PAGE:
Loyal Sprint customers keen to finally hop on the iPhone bandwagon could be in luck come this fall. The third-largest U.S. wireless carrier will begin offering the iPhone 5 to customers in mid-October, the Wall Street Journal reported on Tuesday, citing unnamed sources. It will be the first version of the popular Apple smartphone to be sold by the company. AT&T and Verizon, already iPhone vedors, will also start selling the new model around the same time, according to the story.
In other iPhone news, Reuters correspondents Kelvin Soh and Clare Jim report that Apple is planning a cheaper version of its current iPhone 4 model to offer to the masses in developing markets such as China as it seeks to gain lower-end customers from rivals such as Nokia. Apple’s Asian suppliers have already begun production of a new lower-cost version of the handset that will come with a smaller, 8-GB flash drive, as opposed to the the 16-GB and 32-GB versions that were released in June 2010, sources familiar with the matter told Reuters. So, just how much cheaper will the discount version be? That’s not entirely clear yet, but Yuanta Securities analyst Bonnie Chang had this to say: “Apple may want to push into the emerging market segment, where customers want to switch to low- to mid-end smartphones from high-end feature phones, which usually cost $150 to $200.”
Facebook unveiled a far-reaching overhaul to its privacy controls on Tuesday that will make it easier for users to control who sees their information and what pictures they are tagged in on the social network. Under the new changes, Facebook users will have the option of modifying and changing their privacy settings each time they post something instead being required to browse through to separate sections of the site.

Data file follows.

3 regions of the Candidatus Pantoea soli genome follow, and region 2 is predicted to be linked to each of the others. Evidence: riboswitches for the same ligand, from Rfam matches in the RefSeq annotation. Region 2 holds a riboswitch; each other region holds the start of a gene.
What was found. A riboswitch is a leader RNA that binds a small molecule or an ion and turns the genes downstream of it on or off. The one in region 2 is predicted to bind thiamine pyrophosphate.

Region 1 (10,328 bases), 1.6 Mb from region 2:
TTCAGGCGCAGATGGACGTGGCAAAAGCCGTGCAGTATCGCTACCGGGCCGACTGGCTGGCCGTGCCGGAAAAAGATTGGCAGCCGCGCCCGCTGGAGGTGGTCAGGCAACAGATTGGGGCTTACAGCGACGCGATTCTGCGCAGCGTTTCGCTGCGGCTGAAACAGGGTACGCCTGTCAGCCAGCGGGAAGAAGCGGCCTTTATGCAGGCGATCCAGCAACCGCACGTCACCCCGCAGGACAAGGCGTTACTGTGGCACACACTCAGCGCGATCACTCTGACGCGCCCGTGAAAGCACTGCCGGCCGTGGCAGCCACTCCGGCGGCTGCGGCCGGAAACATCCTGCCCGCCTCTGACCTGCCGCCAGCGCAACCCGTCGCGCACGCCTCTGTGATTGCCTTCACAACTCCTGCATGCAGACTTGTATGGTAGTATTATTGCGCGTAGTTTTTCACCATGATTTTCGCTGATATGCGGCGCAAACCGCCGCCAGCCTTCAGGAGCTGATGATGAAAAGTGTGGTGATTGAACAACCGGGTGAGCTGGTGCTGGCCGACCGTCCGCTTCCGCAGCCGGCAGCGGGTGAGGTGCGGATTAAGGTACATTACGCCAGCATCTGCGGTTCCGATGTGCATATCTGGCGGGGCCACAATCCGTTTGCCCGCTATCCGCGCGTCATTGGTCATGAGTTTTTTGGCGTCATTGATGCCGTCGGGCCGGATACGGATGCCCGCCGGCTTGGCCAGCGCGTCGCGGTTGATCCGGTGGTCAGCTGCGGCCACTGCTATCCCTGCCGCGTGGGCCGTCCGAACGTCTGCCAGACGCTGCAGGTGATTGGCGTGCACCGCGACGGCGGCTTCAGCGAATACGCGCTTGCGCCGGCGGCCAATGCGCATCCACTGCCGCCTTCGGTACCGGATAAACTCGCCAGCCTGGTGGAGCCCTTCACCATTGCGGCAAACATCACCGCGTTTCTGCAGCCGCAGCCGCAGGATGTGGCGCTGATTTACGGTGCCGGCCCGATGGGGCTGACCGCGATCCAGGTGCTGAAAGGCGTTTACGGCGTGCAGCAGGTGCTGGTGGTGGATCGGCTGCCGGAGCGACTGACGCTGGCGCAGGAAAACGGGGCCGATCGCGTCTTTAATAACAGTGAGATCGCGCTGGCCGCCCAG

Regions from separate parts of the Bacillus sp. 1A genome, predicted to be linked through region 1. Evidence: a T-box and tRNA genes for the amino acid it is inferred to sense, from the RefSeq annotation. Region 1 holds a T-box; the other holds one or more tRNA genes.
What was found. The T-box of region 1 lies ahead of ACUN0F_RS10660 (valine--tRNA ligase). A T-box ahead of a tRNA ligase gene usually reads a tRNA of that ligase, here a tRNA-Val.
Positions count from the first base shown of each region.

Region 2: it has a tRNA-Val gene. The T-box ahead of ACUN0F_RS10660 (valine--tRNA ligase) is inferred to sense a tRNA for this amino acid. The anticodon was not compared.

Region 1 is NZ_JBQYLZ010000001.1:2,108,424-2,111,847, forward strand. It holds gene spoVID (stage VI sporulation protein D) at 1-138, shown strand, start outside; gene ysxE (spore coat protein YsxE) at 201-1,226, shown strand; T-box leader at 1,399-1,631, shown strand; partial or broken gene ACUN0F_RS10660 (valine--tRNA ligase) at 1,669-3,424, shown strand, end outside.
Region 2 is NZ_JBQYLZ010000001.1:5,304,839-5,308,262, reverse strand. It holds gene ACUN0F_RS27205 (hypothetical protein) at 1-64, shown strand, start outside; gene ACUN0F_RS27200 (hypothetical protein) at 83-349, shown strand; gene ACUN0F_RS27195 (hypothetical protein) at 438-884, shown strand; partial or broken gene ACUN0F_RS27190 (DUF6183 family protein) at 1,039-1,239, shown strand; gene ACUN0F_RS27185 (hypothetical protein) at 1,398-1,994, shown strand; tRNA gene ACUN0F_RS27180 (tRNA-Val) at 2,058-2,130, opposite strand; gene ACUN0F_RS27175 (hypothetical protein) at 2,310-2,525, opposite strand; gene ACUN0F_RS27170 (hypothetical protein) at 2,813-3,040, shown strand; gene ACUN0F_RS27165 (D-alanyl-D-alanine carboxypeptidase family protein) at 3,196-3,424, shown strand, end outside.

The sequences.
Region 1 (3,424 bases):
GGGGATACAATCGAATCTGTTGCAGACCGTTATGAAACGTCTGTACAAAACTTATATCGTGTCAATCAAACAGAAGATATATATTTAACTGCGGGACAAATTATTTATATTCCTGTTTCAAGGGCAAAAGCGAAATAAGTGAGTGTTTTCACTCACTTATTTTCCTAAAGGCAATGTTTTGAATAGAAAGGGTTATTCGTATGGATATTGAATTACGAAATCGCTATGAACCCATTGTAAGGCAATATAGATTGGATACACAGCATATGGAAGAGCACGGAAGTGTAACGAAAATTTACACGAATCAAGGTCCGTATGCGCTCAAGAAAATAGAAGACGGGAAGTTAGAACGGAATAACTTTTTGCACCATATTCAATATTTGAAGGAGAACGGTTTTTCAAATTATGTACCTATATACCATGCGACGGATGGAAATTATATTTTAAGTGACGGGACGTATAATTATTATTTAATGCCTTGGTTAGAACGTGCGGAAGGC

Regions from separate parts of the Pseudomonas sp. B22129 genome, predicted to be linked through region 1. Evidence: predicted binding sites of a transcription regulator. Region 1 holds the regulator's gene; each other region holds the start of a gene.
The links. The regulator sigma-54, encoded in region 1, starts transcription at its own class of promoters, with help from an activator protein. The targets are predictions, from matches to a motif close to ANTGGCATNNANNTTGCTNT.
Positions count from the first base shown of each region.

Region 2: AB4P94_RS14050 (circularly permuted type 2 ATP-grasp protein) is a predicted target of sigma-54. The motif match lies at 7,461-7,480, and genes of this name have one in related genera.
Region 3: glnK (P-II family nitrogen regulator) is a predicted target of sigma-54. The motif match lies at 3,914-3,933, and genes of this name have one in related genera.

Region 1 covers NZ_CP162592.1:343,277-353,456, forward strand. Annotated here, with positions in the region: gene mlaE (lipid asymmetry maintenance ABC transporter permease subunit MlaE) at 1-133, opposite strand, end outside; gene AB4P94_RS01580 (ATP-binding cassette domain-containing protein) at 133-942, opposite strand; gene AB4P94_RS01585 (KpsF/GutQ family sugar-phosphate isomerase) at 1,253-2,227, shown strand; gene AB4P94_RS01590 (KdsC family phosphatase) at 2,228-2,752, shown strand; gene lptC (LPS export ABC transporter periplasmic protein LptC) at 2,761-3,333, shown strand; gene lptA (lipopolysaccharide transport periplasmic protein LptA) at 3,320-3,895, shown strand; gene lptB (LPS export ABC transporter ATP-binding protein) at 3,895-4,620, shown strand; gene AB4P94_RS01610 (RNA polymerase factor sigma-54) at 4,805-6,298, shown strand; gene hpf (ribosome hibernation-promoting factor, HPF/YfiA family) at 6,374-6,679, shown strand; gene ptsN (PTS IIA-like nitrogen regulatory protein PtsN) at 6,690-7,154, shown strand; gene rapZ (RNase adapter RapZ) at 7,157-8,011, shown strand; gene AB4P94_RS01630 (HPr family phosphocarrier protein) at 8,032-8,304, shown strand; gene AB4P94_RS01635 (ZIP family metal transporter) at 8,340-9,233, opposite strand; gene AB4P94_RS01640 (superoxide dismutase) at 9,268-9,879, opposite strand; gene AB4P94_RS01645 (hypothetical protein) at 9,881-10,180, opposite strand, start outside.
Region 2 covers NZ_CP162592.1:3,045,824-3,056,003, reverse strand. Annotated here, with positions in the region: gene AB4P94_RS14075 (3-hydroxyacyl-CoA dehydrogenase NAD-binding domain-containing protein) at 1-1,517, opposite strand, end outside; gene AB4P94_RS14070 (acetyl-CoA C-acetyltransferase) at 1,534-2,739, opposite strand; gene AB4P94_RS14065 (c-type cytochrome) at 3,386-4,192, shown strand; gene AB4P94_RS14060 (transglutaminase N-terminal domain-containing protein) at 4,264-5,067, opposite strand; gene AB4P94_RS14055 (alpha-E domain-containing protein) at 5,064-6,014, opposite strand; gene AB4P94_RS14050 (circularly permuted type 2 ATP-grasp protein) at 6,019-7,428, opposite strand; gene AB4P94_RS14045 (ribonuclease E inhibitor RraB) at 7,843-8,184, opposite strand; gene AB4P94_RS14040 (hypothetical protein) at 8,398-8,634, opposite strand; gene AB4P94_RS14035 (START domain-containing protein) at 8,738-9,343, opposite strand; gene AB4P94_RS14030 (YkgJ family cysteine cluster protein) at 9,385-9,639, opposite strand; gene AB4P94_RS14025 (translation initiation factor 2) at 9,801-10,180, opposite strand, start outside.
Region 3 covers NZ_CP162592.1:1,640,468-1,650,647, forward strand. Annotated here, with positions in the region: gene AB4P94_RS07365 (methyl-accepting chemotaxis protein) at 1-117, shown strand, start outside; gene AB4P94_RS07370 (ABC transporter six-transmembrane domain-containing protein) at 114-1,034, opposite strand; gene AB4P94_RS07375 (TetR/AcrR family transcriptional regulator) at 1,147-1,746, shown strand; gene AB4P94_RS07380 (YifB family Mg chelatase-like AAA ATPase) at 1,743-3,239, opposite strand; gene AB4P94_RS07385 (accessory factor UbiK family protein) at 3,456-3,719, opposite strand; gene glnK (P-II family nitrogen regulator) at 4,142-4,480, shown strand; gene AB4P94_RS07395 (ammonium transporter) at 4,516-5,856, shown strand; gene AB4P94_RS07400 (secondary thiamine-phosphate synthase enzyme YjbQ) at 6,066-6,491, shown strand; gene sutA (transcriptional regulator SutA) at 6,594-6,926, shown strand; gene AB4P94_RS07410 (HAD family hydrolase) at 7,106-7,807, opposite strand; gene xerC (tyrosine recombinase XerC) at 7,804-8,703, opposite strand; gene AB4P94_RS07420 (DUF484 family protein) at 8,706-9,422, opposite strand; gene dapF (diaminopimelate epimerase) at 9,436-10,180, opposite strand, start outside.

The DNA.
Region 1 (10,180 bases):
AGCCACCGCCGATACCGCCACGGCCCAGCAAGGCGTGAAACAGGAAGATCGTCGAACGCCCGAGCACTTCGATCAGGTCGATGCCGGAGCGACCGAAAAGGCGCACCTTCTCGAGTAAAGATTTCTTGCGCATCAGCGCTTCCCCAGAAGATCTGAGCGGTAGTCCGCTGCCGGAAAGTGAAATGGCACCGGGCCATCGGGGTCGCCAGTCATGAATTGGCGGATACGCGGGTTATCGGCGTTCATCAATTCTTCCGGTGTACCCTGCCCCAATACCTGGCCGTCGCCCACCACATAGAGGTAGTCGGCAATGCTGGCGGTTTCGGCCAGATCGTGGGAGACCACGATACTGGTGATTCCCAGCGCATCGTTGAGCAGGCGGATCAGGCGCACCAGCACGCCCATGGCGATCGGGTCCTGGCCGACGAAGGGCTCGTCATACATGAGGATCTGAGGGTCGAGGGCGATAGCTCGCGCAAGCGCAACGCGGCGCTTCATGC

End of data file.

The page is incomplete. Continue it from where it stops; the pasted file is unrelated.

The response from privacy groups so far has been generally positive. “This is a significant step forward in Facebook privacy for users of all ages,” Connect Safety told Mashable. The Electronic Frontier Foundation also seemed to welcome the changes. “We have been asking Facebook for granular controls over privacy setting for some time now, and are pleased that Facebook is now providing inline controls. We also appreciate the introduction of greater control over tagging,” the group told the site.
Beware Android users: the number of malware targeted at devices powered by Google’s mobile platform jumped 76 percent since last quarter, according to U.S. computer security software maker McAfee. That makes Android the most attacked mobile operating system.